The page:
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Tim Craig (1,2) and Erica H. Craig (2)

(1) Corresponding author: Bureau of Land Management, 1150 University Avenue, Fairbanks, Alaska 99709, USA;

(2) Present address: Aquila Environmental, PO Box 81291, Fairbanks, Alaska 99708, USA

TABLE 1. Number of Occupied Territories of diurnal cliff-nesting
raptors located during surveys on the Ungalik River, Alaska, in
1977, 1979, and 2008. Observations of cliff-nesting raptors not
associated with a territory are indicated in parentheses.

Species                        1977       1979       2008

Gyrfalcon                       4         1 (0        2
Peregrine Falcon               0(1)     0(1) (1)     5(3)
Golden Eagle                    2          2         5(1)
Rough-legged Hawk               0 (2)     1(1)        0
Total Occupied Territories      6          4          12

(1) A pair of Peregrine Falcons was noted on the original 1979
field maps, but nesting status was not confirmed in the field

(2) Three nests constructed by Rough-legged Hawks were
observed in the 1977 survey, but territory occupancy was not

TABLE 2. Comparison of nearest-neighbor distances (km) for
Occupied Territories of diurnal cliff-nesting raptors, Raptor-
used cliffs, and Available Cliffs along the Ungalik River,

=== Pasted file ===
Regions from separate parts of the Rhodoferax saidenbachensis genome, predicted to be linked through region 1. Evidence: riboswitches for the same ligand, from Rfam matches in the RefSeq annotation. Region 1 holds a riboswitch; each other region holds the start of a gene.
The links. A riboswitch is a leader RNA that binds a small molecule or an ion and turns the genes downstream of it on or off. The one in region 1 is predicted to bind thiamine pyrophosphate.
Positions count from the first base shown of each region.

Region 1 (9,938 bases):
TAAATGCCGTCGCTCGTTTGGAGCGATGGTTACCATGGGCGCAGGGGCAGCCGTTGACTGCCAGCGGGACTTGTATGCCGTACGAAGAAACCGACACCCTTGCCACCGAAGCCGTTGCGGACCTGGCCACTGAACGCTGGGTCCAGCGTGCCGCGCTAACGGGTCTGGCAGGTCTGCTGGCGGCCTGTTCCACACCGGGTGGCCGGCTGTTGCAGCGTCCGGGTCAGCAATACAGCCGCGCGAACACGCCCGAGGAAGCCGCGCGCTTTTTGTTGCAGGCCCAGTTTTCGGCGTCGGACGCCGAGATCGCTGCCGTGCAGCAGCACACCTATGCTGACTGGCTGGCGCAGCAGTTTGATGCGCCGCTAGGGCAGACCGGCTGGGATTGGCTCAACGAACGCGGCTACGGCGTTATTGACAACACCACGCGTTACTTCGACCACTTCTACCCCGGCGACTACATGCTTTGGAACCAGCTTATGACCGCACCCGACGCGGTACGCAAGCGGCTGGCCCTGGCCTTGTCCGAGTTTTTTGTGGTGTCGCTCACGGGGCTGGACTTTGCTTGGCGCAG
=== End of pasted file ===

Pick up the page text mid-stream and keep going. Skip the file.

Alaska. Mean, minimum, and maximum distances are shown, with
standard errors in parentheses.

                               Available cliffs   Raptor-used cliffs
Parameter                          (n = 14)            (n = 31)

Mean distance to nearest          1.4 (0.8)           1.3 (0.6)
Minimum distance to neighbor         0.7                 0.7
Maximum distance to neighbor         3.6                 2.7

                                      Occupied territories

                                  1977         1979         2008
Parameter                       (n = 6)      (n = 4)      (n = 12)

Mean distance to nearest       7.0 (5.2)     8.7(5.7)    3.4 (1.2)
Minimum distance to neighbor      3.0          2.4          0.3
Maximum distance to neighbor      16.0         25.6         15.6


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Author:Craig, Tim; Craig, Erica H.
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Date:Sep 1, 2016